The Performance Review tab shows the page requests, marked against a Full Optimization Checklist. This covers the 6 areas WebPageTest has tested for and highlights how each request has fared again the relevant criteria.
Below this is the Details section, showing the scores of each of the six sections, and details of any issues that took the score down from a perfect 100. This information allows you to see which files or processes to specifically target to improve your page load times.
Finally, below this is a Glossary of the six tests, explaining what objects are applicable for each test, and what is checked. This section is very useful for beginners to get an idea of what affects page load speed and where you can start to make improvements.
The Content Breakdown tab is very useful to see your content from above, showing you the breakdown by both type and bytes. You can expect images to be a large percentage of your content, and a chart shows you exactly what type of file each request is. Another chart shows you the content byte size by type. Below this is a connection view that is color coded so you can see where your various content is loading and how long it takes.
If you have chosen Repeat Loading in your tests, the Repeat View information is shown directly below this, showing how different your second load can be due to caching.
The Domains tab simply shows you content breakdown by domain. Depending on how your site is set up, this may only show one domain or several. Here, we can see a small percentage of requests and content is coming from Google Fonts and Cloudflare.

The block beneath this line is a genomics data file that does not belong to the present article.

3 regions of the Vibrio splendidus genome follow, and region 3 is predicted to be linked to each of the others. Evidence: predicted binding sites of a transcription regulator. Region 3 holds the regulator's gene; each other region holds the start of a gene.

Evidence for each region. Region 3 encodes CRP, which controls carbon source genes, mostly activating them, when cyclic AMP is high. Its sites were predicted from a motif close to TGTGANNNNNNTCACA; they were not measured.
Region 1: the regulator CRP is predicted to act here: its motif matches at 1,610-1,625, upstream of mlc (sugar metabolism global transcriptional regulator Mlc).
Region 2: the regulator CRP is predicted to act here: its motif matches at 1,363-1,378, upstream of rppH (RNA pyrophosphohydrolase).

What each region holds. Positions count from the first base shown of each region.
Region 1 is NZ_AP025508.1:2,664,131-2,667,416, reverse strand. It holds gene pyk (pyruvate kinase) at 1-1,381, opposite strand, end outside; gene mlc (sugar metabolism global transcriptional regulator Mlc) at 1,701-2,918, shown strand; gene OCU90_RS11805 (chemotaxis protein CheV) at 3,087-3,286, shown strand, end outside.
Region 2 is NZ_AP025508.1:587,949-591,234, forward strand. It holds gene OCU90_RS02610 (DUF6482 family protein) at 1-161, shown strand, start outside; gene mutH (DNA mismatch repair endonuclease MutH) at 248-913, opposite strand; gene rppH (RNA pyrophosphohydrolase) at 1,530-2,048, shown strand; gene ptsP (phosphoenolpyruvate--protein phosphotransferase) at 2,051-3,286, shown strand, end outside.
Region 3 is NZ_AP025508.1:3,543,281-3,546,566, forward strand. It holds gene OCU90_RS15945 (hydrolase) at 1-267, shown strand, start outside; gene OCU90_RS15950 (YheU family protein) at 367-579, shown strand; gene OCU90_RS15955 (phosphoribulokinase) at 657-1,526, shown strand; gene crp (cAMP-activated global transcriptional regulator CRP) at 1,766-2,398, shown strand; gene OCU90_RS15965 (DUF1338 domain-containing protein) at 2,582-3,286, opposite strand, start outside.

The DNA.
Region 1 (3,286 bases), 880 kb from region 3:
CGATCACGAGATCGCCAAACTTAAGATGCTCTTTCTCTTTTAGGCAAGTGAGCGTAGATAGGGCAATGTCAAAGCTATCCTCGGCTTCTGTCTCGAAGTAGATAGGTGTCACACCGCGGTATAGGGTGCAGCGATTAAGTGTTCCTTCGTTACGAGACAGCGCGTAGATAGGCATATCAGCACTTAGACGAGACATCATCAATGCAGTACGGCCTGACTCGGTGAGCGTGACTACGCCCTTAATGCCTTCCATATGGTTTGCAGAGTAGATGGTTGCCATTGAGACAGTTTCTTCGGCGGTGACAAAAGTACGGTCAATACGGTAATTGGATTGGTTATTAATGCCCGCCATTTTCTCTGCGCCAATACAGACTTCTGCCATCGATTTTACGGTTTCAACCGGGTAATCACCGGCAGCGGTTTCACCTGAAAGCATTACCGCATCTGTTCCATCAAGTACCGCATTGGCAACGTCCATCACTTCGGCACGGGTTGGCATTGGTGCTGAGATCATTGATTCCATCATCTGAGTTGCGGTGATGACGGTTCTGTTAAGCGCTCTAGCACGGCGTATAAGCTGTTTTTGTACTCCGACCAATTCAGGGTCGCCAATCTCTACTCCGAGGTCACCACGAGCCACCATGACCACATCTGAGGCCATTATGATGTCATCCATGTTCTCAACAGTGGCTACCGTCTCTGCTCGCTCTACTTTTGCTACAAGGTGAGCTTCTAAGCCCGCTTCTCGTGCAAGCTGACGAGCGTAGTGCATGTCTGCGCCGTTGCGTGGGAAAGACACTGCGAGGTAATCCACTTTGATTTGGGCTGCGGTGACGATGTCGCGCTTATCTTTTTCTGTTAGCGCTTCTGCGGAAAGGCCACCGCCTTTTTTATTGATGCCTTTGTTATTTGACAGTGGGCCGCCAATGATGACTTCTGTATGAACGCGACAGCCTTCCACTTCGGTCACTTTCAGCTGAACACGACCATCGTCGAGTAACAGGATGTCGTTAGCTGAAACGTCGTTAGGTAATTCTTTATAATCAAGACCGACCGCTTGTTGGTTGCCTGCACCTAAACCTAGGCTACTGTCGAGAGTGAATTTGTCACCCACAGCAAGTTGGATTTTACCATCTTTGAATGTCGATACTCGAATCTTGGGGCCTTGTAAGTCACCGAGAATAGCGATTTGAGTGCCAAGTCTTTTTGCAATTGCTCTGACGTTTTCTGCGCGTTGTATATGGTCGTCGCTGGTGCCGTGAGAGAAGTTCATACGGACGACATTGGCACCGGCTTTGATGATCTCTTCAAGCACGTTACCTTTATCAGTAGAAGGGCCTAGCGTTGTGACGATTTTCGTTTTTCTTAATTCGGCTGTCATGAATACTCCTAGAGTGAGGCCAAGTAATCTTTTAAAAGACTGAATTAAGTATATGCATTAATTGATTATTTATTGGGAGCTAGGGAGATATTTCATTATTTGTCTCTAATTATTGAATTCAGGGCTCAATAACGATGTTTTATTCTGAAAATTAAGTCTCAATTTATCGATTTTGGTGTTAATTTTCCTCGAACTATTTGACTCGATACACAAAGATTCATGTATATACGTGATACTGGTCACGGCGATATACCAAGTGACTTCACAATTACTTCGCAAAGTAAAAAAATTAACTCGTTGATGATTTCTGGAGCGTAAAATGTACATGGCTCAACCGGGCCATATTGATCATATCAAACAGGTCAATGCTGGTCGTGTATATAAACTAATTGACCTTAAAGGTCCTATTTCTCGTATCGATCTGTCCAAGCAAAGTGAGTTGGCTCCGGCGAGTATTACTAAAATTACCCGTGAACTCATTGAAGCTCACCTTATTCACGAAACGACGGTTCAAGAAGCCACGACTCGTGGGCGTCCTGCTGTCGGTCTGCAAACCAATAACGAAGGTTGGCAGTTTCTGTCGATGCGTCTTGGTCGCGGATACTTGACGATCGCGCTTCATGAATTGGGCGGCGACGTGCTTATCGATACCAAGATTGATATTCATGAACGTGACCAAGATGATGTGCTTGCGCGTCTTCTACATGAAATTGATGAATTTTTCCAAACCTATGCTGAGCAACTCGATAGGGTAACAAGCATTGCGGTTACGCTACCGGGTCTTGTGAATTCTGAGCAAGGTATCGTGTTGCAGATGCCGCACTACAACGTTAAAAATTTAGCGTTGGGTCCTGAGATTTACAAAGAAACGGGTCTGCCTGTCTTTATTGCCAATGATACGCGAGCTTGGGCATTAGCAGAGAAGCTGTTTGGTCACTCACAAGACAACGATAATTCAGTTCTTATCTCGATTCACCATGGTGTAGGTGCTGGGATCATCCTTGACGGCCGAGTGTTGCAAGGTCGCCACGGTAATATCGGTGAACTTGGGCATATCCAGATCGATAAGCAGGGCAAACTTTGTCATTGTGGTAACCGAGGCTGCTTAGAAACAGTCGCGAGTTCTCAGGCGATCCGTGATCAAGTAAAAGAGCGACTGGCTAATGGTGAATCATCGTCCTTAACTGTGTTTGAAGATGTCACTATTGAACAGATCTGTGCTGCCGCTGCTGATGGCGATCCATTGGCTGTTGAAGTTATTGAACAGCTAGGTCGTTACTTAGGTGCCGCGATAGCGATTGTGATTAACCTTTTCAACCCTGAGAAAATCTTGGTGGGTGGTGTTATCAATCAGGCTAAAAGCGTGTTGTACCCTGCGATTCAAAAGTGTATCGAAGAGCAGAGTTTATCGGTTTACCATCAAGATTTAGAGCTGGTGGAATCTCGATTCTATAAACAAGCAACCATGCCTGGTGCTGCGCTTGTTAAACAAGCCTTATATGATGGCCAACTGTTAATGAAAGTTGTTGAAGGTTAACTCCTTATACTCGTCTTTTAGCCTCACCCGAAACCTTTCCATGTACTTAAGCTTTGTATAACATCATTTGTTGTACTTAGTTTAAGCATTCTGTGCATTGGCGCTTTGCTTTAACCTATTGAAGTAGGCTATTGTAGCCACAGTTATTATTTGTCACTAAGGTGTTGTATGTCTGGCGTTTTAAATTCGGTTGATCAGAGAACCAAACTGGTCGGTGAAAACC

We are getting into seriously nerdy technical territory here, but the Processing Breakdown shows us the various Processing Categories and Processing Events and the percentages of each for the page load.
The Screen Shot tab shows you a screen shot of the site, fully loaded on the device you have chosen for testing. There is an option to create a video if you haven’t selected that before testing, and you can download the video frames if you wish.
WebPageTest is a highly regarded testing platform, with a toolset mostly suited for developers, or advanced users. There are a profusion of testing locations, and despite the slightly outdated interface, this service gives you all the information you would need to optimize your website’s loading time.
Remember, due to hosting and content variables, website optimization is a very complex, technical area, and falls well outside of the support we can provide for Avada.
Apart from our many documentation resources, the Facebook Avada User’s Group has a large and very active membership, and this topic is regularly discussed on the Group. You can also ask questions on the Community Forum.